U.S. Fish and Wildlife Service

Division of Refuge Planning
Mountain-Prairie Region

Completed Plan Contacts

The Service completed this plan
in 2012.




San Luis Valley National Wildlife Refuge Complex
9383 El Rancho Lane
Alamosa, Colorado 81101


San Luis Valley National Wildlife Refuge Complex
8249 Emperius Road
Alamosa, Colorado


719 / 589 4021


www.fws.gov/refuge/alamosa/ www.fws.gov/refuge/baca/ www.fws.gov/refuge/monte_vista/


Land Protection Plan

Sangre de Cristo Conservation Area

Colorado and New Mexico


After public comment on our draft plan for the proposed San Luis Valley Conservation Area, we decided to separate out a portion of the area that has immediate conservation need and opportunities. We are establishing the Sangre de Cristo Conservation Area in south-central Colorado and far northern New Mexico.

  • Comprises a project area within the San Luis Valley, which would become the fourth unit of the San Luis Valley National Wildlife Refuge Complex.
  • Potential land protection of up to 250,000 acres with conservation easements bought from willing sellers.

In September 2012, we accepted the donation of a 76,700-acre conservation easement from Mr. Louis Bacon to establish the Sangre de Cristo Conservation Area. (Following is a video showing the landscape and the easement-signing ceremony.)

Video courtesy of Trinchera Blanca Ranch.

The conservation area is in the southeastern corner of Rio Grande's headwaters, on the western slope of the magnificent Sangre de Cristo Mountains. These mountains rise from the floor of the San Luis Valley to 14,345 feet at Blanca Peak.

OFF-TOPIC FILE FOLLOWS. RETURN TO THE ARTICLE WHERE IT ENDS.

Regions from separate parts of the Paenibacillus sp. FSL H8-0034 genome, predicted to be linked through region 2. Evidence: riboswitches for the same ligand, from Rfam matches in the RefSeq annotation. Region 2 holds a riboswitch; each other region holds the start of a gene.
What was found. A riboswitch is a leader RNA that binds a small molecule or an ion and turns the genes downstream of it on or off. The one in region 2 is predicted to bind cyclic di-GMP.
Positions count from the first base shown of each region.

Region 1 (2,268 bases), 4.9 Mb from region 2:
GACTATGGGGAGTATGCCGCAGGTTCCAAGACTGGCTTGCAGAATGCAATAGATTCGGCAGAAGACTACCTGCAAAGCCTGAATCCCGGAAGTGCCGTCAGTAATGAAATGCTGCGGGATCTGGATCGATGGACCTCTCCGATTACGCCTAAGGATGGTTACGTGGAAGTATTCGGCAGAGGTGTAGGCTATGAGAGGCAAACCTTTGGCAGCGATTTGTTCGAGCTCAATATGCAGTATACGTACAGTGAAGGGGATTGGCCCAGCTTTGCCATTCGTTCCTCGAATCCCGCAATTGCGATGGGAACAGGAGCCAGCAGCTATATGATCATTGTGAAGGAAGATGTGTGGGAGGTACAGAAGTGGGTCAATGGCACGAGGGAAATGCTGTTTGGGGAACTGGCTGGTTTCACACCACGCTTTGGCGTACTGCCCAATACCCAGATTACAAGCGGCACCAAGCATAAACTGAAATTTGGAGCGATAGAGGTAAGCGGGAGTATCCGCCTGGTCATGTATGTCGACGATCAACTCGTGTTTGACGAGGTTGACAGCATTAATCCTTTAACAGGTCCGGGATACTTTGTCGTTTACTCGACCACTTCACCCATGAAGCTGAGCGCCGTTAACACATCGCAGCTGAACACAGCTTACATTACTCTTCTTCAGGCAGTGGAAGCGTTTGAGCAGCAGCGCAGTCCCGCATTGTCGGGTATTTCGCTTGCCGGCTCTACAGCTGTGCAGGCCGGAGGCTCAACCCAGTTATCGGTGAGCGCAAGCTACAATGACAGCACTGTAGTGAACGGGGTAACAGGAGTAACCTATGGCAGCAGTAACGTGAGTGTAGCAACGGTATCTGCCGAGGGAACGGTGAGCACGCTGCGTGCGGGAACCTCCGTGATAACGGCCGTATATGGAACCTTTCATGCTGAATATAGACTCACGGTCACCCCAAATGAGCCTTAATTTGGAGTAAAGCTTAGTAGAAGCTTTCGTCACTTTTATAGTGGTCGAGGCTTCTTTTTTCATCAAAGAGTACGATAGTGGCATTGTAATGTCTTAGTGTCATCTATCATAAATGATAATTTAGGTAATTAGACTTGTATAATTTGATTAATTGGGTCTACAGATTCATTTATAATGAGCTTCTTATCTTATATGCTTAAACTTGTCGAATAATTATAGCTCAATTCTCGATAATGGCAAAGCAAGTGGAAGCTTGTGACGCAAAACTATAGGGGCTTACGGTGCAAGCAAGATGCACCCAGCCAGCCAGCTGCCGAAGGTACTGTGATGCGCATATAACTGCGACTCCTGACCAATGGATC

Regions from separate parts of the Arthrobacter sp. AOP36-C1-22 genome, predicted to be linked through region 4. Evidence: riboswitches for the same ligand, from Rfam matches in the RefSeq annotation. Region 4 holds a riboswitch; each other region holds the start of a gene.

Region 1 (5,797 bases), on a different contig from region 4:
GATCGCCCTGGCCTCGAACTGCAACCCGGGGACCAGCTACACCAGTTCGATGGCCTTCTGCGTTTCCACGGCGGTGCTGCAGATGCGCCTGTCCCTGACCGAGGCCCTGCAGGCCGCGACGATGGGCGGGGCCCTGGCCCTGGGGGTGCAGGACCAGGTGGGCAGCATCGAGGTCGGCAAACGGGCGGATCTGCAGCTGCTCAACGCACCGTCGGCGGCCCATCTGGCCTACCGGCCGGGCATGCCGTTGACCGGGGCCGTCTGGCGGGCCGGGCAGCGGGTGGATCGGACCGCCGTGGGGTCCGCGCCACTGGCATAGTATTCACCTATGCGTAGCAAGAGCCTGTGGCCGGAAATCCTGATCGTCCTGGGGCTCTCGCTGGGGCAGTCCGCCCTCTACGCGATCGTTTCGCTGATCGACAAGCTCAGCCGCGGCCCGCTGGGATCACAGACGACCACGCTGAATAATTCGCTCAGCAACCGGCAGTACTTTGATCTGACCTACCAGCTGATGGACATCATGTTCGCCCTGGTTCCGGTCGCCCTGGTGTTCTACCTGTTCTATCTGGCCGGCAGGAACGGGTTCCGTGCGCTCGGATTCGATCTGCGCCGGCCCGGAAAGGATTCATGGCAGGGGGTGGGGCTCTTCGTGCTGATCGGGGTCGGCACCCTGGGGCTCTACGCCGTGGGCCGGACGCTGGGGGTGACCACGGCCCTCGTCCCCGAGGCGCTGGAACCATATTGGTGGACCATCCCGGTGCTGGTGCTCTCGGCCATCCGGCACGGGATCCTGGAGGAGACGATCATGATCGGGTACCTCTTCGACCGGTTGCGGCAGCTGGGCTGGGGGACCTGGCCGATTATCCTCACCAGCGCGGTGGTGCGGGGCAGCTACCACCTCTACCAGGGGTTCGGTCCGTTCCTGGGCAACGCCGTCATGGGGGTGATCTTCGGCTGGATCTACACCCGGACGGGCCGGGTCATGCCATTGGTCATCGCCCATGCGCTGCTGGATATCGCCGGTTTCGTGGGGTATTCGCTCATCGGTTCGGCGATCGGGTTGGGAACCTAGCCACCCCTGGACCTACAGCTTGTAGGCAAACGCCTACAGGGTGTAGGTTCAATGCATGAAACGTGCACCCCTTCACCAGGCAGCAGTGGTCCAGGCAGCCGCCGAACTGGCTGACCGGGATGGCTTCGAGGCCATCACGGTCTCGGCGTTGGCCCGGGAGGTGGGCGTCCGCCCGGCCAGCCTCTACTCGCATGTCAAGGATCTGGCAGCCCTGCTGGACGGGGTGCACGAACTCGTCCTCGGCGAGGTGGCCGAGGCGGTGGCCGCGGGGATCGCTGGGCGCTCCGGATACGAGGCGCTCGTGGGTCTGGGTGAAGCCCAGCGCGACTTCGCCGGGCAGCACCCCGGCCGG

The highest reaches of the Sange de Cristo Mountains provide a home for the charismatic American pika and the climate change–imperiled white-tailed ptarmigan. Below are forests, the haunt of the reclusive Canada lynx. Clear mountain streams are home to some of the remaining populations of Rio Grande cutthroat trout.

Plan cover showing a sagebrush valley with snow-covered mountains in the background.

Cover photograph of the Sangre de Cristo Mountains and the San Luis Valley in Colorado.
Copyright Trinchera Ranch

The mountains transition into desert shrubland and the edge of the San Luis Valley's last large expanse of sagebrush and it unique birds.

The conservation area is an important opportunity to protect these habitats including the wildlife corridors that run along the Sangre de Cristo Mountains.

Conservation easement contracts will specify perpetual protection of habitat for trust species and limits on residential, industrial, or commercial development. Contracts will prohibit alteration of the natural topography, conversion of native grassland to cropland, and drainage or filling of wetlands.

Easement land will remain in private ownership. Therefore, property tax and invasive plant control is the responsibility of the landowner, who also retains control of public access to the land. Contracts will not restrict grazing on easement land.


Land protection plan (LPP)
LPP 2012 (7 MB PDF)

By section, for faster download:
Contents (PDF)
Chapter 1, Introduction and Project Description (PDF)
Chapter 2, Area Description and Resources (1 MB PDF)
Chapter 3, Threats to and Status of Resources (PDF)
Chapter 4, Project Implementation (2 MB PDF)
Appendixes (4 MB PDF)

Planning process documents
Notice of establishment 2012 (PDF)
Fact sheet 2012 (PDF)